The day will come when I will die. So the only matter of consequence before me is what I will do with my allotted time. I can remain on shore, paralyzed with fear, or I can raise my sails and dip and soar in the breeze.--Richard Bode

Friday, July 3, 2015

I am in Aarhus, Denmark

I have been staying in Aarhus, Denmark, for the last couple of days. I really like it here. It is the second largest town in Denmark (Copenhagen is the largest), and it is on the East coast of Jutland, the peninsula that sticks up above Germany. But first, I want to back up to two days ago when I was camping on the West coast of Jutland. It was farmland there, and it was beautiful with small country lanes, deer to jump out of the hedgerows and run across in front of me, just make sure I was awake and alert I guess, and lots of farm houses. Here is one of them. I think the farmer who lives here must be rich.                                                                                                                                                   
Some of the farm houses had thatched roofs. Thatched roofs last every bit as long as shingled roofs (about 20 years) and then they have to be rethatched. Knowing how to do that must be a dying art, because there seems to be fewer and fewer houses with thatched roofs these days.

And sometimes there will be windmills left over from long ago days. They never seem to be working these days.


As I was packing the motorcycle, getting ready to leave, early on a beautiful morning two days ago, a man from Norway stopped by for a chat. He is very much into archeology; it is his hobby. He said he was spending this summer as an unpaid volunteer at a “Stone Age” museum just down the road from the campground.  He did something like this every summer, and brought his family with him. His wife liked doing it too. I don’t know if his kids were that enthusiastic or not. At think, at that age, they would prefer to be hanging out in a swimming pool with their friends.


 This is their daughter, all dressed up in her museum role as a stone age girl. She was making a necklace to wear.                               

The museum had some interesting things to see.  For example, here is a prehistoric grave.                                        

And if you have any doubts, here is a skeleton inside the grave

The people at the museum, I never did catch their names, said I should definitely go to Aarhus on the East coast of Jutland and check out the “Living Museum” there.  I like living museums, where you can see how people lived back in long ago days.

Here is the name of the museum. I dare you to say its name five times real fast. Go ahead. I’ll wait.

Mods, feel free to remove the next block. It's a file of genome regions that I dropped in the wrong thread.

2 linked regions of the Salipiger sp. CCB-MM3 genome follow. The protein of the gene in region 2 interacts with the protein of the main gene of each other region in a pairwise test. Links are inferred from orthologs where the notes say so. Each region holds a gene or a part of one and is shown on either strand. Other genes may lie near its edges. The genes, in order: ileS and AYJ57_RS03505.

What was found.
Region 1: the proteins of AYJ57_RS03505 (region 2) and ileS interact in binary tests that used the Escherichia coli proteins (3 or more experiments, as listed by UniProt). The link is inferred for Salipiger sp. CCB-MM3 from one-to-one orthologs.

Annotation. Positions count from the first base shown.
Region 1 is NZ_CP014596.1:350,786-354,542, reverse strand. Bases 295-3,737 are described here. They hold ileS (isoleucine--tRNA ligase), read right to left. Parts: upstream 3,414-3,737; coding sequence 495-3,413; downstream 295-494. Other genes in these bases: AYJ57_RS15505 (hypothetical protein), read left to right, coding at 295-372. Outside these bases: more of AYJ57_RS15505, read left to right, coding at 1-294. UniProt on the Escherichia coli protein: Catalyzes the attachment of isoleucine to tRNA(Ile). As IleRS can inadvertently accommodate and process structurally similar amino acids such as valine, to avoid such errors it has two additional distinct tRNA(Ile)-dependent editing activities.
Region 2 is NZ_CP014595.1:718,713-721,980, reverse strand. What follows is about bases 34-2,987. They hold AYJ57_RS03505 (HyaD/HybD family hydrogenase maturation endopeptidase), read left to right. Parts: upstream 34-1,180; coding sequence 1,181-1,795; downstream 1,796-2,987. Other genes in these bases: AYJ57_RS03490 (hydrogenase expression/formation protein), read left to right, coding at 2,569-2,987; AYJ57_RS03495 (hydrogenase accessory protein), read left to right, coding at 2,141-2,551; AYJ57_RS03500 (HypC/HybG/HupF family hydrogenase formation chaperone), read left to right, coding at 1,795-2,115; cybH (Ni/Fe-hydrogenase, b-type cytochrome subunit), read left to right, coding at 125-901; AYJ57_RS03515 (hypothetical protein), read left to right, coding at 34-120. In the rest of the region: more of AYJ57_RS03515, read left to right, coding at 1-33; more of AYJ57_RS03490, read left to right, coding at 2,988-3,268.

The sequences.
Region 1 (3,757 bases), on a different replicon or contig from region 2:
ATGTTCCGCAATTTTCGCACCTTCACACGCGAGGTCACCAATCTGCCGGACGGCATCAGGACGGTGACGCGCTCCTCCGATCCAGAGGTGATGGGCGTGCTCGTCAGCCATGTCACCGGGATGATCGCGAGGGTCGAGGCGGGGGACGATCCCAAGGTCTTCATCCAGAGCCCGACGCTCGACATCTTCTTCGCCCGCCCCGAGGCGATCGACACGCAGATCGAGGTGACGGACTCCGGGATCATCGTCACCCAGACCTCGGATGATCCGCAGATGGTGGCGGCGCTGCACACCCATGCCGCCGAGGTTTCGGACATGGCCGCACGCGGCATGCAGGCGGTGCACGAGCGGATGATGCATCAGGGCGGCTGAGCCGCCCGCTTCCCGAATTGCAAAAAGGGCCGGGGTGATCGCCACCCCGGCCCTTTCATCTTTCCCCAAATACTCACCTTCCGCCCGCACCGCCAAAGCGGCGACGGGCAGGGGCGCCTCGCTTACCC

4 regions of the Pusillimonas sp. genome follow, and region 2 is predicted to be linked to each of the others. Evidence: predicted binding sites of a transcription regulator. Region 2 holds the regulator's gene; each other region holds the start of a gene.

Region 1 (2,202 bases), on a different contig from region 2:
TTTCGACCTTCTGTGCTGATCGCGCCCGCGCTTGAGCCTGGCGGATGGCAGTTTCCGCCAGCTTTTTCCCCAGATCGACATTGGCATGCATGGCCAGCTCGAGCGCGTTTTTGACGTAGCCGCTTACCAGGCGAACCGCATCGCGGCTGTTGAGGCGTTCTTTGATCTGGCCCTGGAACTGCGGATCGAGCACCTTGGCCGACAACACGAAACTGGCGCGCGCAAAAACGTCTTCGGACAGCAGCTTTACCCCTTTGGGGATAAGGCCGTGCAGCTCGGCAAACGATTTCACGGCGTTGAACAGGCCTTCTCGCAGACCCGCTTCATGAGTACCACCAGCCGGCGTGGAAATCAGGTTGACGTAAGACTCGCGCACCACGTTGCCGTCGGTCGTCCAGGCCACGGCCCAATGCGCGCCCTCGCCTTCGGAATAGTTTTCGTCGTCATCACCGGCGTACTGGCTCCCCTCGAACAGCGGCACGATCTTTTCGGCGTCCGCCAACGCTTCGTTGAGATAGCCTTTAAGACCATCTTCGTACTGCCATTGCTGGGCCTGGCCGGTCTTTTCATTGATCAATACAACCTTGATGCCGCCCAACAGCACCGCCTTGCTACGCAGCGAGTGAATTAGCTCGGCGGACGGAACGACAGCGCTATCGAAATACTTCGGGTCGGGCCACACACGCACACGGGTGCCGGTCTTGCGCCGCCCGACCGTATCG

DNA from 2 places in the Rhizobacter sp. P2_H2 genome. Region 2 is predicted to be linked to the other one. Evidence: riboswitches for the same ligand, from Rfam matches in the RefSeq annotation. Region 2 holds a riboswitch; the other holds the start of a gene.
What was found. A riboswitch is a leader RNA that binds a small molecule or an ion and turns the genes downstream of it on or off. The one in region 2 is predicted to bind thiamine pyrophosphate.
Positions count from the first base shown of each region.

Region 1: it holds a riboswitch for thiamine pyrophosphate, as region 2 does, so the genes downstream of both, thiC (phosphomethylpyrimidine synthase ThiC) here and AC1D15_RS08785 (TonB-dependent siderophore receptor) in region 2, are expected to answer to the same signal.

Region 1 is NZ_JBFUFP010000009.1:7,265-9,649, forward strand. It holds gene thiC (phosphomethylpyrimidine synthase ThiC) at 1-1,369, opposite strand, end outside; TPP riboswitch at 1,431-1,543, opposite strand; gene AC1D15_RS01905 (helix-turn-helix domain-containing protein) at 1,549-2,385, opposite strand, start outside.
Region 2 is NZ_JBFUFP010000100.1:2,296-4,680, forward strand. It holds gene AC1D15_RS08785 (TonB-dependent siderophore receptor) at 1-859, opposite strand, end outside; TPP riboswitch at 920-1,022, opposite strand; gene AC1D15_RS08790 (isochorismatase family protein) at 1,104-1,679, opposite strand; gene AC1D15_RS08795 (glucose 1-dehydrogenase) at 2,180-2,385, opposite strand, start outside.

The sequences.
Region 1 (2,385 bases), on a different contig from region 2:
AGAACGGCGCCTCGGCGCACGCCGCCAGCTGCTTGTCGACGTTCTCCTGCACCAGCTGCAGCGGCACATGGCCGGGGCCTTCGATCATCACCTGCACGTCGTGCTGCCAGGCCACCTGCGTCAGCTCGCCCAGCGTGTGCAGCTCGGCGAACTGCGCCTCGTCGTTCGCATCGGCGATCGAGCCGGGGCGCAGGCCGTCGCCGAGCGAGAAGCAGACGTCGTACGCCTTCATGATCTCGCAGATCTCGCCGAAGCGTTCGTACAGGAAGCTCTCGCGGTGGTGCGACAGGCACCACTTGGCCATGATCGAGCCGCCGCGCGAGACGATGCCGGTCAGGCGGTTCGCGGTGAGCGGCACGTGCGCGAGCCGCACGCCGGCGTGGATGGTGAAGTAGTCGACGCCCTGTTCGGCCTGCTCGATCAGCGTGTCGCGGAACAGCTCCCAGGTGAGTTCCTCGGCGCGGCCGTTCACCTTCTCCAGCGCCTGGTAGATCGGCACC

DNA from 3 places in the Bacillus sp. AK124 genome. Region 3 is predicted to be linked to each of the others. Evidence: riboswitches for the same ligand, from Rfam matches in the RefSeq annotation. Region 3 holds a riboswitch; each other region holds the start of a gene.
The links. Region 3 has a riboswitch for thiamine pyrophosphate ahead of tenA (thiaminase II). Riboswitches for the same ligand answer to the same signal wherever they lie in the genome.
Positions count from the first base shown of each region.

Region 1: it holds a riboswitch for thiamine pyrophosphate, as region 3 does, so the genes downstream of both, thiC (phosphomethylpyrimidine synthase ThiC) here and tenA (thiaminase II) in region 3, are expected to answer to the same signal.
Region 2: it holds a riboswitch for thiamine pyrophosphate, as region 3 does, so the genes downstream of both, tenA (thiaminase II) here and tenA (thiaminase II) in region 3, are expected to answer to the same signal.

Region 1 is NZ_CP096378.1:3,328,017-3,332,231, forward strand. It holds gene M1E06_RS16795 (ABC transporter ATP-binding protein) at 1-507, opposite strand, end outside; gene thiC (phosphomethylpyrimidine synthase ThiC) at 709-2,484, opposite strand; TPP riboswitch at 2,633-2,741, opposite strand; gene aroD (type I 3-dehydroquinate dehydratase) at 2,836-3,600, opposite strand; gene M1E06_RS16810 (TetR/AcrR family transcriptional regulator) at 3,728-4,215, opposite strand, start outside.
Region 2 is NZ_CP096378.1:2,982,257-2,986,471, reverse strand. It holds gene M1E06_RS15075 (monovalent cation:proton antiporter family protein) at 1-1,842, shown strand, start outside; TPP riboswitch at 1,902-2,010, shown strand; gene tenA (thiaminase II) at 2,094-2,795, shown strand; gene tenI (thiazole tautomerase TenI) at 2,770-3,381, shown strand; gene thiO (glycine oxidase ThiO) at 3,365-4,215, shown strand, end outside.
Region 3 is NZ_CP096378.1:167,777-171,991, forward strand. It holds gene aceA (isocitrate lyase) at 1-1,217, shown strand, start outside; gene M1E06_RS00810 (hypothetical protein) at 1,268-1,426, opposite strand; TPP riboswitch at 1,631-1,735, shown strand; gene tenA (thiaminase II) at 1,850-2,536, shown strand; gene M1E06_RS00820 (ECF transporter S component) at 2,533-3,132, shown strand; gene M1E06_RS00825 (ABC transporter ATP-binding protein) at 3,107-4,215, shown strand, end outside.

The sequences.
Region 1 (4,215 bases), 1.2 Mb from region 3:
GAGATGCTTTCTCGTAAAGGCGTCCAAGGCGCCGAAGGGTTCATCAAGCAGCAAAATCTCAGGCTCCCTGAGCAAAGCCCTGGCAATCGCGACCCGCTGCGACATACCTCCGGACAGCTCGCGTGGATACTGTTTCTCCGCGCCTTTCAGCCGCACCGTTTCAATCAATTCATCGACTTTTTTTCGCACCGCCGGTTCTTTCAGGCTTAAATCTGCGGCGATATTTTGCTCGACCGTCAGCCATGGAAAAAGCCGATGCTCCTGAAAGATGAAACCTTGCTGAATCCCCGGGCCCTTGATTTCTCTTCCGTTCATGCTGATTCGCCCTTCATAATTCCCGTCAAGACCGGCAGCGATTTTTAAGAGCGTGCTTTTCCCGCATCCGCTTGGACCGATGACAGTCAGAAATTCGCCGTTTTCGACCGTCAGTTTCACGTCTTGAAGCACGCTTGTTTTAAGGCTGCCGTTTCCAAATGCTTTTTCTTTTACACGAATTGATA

Couldn’t do it could you? I bet you don’t know how to pronounce the words correctly. I don’t either. I did like the museum though. I was right in the heart of the city, but it was a quiet place, and there was a lot to see. There were a lot of school age boys and girls dressed up in period costumes, and retired men and women as well. I don’t know how much they made playing these roles, but they were having a good time doing it.


This boy was in charge of the 1905 amusement park rides. He tried to get me to take a ride on an old swinging contraption. He said it is possible to swing so high in it you almost are upside down. He assured me it was perfectly safe, but I wouldn’t ride the thing. I am too old for monkey shines like that.

 It was a cool village. I could have stayed there all day taking pictures and exploring the buildings. In fact, I think I almost did, because I was there about 7 hours.

Here was one of the numerous streets in the place.                          

 This man was being the village shop keeper.                 

A lot of the people doing the various roles really did those jobs in real life. The telegraph operator, for example, really did know Morse code and really did operate a telegraph back in World War II.      

Not all the buildings were old. There was one section from the 1950’s and 1060’s. They took me back to my own childhood – kind of. And what do you think of this kiosk. I have no idea what it was there for, but I thought it was pretty neat.

I wanted to go to a second museum; the one where they have the famous 2,000 year old man who was found in a peat bog several years ago. I remember reading about him in a magazine several years ago, and I really wanted to see him, but I left the “Living” museum too late. Oh well, there is always tomorrow.

On my way back through town, I stopped at the walkway where all the shopping activities were taking place. There were a bunch of Hari Krishna people there, dancing and trying to sell pamphlets.  It has been a long time since I have seen people like that. I guess everyone has a right to their own beliefs, but I guess they could tell I would not be a good candidate for their religion because they did not try to talk to me about it.

I am looking forward to seeing several new things tomorrow. I will tell you about it later.


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